The problem which is still being researched with respect to bromelain is that cartilage, ligaments, and discs are also protein, and as an enzyme, bromelain may have some catabolic action upon those structures (just like the gelatin) which obviously would be counterproductive. This is exactly what happened in the case of chymopapain injections for herniated discs, a technique that came and went in the 1980s. Chymopapain was a papyrus extract which was injected into the herniated disc area, as it had a proteolytic effect on the extruded nuclear material from the disc. Chymopapain use was soon discontinued because doctors discovered that it was further dissolving the normal part of the disc and promoting chronic inflammation, as well as causing allergic reactions. Chymopapain was a much stronger agent than bromelain, but more study needs to be done in this area before the long term effects of bromelain can be known with confidence, in my opinion.
Hydrolysat is a Canadian product that is getting very popular these days in North America. It is the only one of the collagen supplements that was originally designed as a weight loss product. Hydrolysat has been used on animals in Canada for more than a decade, notably chickens. Fatty liver syndrome was a widespread condition that was having a deleterious effect on egg production. Hydrolysat solved that problem in a matter of days. I figured that chickens don't have Blue Cross, MediCal, HMOs, lawyers, or the 30-day rule. The placebo effect didn't really enter into it, either. Farmers can't afford to use products that don't work. They don't have the time or the money, so animal use immediately impressed me.
Hydrolysat is the only one of the collagen supplements available today that does not go through the digestive system, since it is absorbed directly through the stomach. This makes hydrolysat quite different from shark or bovine cartilage: there is no breakdown. Hydrolysat is not itself collagen, though it is derived from bovine cartilage. It is made of nonessential amino acids and dipeptides already in usable form that are absorbed directly into the bloodstream, with no wasting of time or energy by the digestive process. These amino acids are the building blocks of collagen. Taken on an empty stomach, as hydrolysat works to build lean muscle and provide for the other collagen deficiencies, the only available energy is stored fat.
Originally marketed as a weight loss product because of its consistent success reversing the fat/muscle ratio, it soon became obvious that hydrolysat had other effects. Think of it: Where is collagen? Where do we lose it as we age? What problems does this cause? Refer back to the list at the beginning of this article.
Gradually, it dawned on people that maybe this was more than a weight loss product, because it was having effects on many of the above body systems with real consistency and repeatability, especially with arthritis and chronic fatigue syndrome.
Let's go back to weight loss for a minute. Americans are eight pounds heavier on average today than they were 10 years ago. Thirty-seven percent of the population is obese: more than 35 lbs. overweight.
What are people doing now? Look at the dangerous drugs they are taking: Fenfluramine Phentermine, Redux, and now Xenical. Did you read about the 24 fen phen women the Mayo clinic found in August 1997 who had major heart valve deformities, some of whom had the usually fatal primary pulmonary hypertension? Johns Hopkins then found out that fen phen often destroys the brain cells that produce serotonin, resulting in permanent brain damage. Sure, that's cause for a class action suit, but these peoples' lives are destroyed; they're not going to be okay. And what about the thousands of unreported or subclinical cases, or the "normal" side effects of tachycardia, insomnia, and anxiety out of the millions of patients currently taking fen phen? All this, just to lose weight?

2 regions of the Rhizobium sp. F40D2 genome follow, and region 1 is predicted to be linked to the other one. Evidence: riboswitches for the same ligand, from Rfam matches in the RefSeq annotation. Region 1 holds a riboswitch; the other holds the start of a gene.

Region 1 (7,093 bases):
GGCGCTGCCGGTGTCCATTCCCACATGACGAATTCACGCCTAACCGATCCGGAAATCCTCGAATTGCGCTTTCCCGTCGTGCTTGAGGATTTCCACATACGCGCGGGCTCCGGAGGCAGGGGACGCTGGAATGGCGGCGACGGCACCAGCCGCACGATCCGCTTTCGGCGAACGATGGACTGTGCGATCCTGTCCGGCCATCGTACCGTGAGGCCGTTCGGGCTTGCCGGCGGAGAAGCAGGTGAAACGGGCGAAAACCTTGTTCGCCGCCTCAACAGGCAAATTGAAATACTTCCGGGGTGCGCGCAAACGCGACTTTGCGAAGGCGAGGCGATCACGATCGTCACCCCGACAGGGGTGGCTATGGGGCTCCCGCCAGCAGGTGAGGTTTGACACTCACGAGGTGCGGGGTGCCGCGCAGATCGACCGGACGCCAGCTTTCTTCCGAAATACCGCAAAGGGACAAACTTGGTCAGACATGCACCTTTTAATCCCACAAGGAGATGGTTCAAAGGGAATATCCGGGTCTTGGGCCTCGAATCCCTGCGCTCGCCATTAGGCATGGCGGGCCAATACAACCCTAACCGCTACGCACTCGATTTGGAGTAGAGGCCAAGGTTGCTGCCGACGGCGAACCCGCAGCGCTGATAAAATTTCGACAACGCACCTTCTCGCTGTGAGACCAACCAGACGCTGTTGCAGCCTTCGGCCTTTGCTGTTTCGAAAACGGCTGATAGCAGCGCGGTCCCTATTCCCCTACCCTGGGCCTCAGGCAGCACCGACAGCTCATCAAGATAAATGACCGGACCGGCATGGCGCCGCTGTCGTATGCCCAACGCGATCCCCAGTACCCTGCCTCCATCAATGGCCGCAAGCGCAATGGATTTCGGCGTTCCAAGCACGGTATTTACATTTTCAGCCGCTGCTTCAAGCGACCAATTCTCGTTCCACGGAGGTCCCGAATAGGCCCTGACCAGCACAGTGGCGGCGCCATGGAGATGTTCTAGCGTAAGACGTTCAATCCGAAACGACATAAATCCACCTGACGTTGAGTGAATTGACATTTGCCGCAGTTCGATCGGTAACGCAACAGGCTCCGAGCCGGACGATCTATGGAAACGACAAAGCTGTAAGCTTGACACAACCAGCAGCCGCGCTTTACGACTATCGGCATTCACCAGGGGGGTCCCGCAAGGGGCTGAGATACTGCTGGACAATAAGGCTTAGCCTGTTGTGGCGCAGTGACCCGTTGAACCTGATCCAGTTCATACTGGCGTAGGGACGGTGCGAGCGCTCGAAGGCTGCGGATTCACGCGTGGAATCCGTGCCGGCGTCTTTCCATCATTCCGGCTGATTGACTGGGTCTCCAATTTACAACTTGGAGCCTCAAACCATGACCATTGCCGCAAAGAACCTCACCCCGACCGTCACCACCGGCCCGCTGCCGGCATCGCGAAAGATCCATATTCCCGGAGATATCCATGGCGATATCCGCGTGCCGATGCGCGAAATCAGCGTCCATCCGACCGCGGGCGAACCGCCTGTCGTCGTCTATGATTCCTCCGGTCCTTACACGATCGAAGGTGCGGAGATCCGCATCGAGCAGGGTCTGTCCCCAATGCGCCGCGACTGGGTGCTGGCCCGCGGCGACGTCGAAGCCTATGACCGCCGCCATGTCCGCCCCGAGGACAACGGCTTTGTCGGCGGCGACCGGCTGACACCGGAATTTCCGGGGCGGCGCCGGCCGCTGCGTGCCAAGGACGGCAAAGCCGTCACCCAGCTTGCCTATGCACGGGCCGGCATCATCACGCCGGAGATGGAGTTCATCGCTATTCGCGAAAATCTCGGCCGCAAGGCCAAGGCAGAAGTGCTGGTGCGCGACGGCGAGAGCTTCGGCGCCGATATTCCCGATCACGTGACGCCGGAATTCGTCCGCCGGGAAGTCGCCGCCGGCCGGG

Up to the day before fen phen was taken off the market, what did the FDA say? According to Dr. Michael Friedman of the FDA, "The agency is not saying it is inappropriate to use fen phen."
Patients are also experimenting with all kinds of worthless and dangerous nonprescription remedies like refined protein powders and high fructose corn syrup based "proteins," or the old reliable ma huang and other thermogenics. For many of them, their weight worries them much more than their health problems. Ask your patients, would you rather be thin or healthy?
Collagen supplementation is a boom area. I hope that this short presentation has provided the basis for further investigation on your own.
Guyton AC. Textbook of Medical Physiology.
Lane W. Sharks Don't Get Cancer.
Theodesakis. The Arthritis Cure.
Warberg O. The Metabolism of Tumors
Rotta Research Labs. Profile of glucosamine sulfate.
Woods C. Repairing parchment with collagen, April 16, 1997.
Dougados M. The current classification of drugs in osteoarthritis and the recommendations for their development. Rene Descartes University, Paris, France.
Kelly GS. Bromelain: a literature review and discussion of its therapeutic applications.
James W. Immunizations: The Reality Behind the Myth.
Carrel A. Man, the Unknown.
Yiannouyiannis J. Fluoride, the Aging Factor.
Tim O'Shea, DC
San Jose, California
Tel: (408) 298-1800